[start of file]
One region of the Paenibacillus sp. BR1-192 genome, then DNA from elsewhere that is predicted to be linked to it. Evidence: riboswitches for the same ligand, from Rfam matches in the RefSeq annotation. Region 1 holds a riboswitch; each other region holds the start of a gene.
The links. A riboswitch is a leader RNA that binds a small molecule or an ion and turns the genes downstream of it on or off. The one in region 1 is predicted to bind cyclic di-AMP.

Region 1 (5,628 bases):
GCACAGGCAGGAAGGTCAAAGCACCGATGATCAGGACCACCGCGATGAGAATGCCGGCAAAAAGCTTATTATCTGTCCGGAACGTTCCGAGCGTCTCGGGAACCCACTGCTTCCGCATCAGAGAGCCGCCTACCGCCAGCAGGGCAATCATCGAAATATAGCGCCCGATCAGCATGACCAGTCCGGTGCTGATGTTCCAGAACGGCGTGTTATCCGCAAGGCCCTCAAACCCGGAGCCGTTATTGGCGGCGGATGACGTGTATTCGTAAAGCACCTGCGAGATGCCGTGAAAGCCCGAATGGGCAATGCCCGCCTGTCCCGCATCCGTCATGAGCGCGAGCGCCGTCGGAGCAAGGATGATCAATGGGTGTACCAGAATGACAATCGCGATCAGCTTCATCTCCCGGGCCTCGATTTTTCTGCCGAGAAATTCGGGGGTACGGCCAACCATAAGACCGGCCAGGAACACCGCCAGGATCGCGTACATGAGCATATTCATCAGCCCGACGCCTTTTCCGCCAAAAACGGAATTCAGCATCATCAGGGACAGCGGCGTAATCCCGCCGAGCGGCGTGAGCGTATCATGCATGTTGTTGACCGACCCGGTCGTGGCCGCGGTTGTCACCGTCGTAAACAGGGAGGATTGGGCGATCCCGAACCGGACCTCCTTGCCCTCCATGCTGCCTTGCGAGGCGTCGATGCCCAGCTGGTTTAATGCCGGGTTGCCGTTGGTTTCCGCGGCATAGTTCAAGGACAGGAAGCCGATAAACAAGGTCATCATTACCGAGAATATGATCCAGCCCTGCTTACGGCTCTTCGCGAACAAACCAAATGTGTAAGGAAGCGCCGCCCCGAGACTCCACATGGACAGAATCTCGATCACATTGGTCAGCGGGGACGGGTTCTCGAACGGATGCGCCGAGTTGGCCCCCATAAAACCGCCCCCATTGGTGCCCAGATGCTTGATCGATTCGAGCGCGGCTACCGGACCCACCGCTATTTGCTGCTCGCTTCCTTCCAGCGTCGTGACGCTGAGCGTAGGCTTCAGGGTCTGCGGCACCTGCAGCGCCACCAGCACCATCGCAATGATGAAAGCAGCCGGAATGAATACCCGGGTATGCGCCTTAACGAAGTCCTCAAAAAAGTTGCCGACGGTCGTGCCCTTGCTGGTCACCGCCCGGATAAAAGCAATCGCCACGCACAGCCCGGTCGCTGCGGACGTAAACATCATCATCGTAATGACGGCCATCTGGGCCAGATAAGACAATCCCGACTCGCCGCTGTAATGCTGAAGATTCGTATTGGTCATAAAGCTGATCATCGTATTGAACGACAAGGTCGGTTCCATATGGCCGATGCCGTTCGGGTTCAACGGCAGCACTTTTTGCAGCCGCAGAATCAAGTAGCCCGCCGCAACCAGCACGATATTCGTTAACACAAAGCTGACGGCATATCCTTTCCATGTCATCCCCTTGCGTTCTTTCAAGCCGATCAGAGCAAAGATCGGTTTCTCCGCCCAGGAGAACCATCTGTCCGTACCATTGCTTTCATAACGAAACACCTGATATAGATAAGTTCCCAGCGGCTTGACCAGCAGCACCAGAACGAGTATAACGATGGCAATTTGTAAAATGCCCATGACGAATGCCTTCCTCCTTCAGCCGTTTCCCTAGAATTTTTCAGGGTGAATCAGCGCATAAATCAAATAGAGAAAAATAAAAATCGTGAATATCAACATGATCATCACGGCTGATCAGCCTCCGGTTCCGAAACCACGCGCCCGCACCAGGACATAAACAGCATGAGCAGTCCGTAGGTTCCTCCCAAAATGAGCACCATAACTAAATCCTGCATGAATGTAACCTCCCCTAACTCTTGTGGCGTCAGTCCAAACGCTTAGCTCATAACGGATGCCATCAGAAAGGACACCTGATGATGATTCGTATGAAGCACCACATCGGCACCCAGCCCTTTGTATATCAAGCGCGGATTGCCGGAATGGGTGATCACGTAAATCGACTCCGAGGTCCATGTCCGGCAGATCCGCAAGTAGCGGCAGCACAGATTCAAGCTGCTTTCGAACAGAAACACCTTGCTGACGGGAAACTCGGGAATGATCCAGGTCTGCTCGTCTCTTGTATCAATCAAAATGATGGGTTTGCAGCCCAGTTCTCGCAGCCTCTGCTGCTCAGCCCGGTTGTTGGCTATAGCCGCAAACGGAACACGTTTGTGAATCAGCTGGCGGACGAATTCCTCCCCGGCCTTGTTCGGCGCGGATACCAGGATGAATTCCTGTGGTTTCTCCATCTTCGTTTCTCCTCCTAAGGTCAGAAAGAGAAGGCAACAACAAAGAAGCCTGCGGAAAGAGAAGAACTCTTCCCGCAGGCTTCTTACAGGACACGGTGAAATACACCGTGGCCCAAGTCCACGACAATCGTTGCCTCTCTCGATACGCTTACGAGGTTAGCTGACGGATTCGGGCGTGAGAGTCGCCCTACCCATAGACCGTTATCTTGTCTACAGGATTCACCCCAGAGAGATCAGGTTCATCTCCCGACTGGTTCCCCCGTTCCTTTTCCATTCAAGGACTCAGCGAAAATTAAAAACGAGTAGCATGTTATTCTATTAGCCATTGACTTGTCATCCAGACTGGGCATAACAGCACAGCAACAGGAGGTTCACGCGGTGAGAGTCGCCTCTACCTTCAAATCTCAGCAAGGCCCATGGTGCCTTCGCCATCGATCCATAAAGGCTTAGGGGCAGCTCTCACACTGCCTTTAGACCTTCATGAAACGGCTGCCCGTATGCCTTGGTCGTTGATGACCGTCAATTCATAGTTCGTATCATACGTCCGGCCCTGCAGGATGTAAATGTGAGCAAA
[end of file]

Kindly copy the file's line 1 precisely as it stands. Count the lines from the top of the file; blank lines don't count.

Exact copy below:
One region of the Paenibacillus sp. BR1-192 genome, then DNA from elsewhere that is predicted to be linked to it. Evidence: riboswitches for the same ligand, from Rfam matches in the RefSeq annotation. Region 1 holds a riboswitch; each other region holds the start of a gene.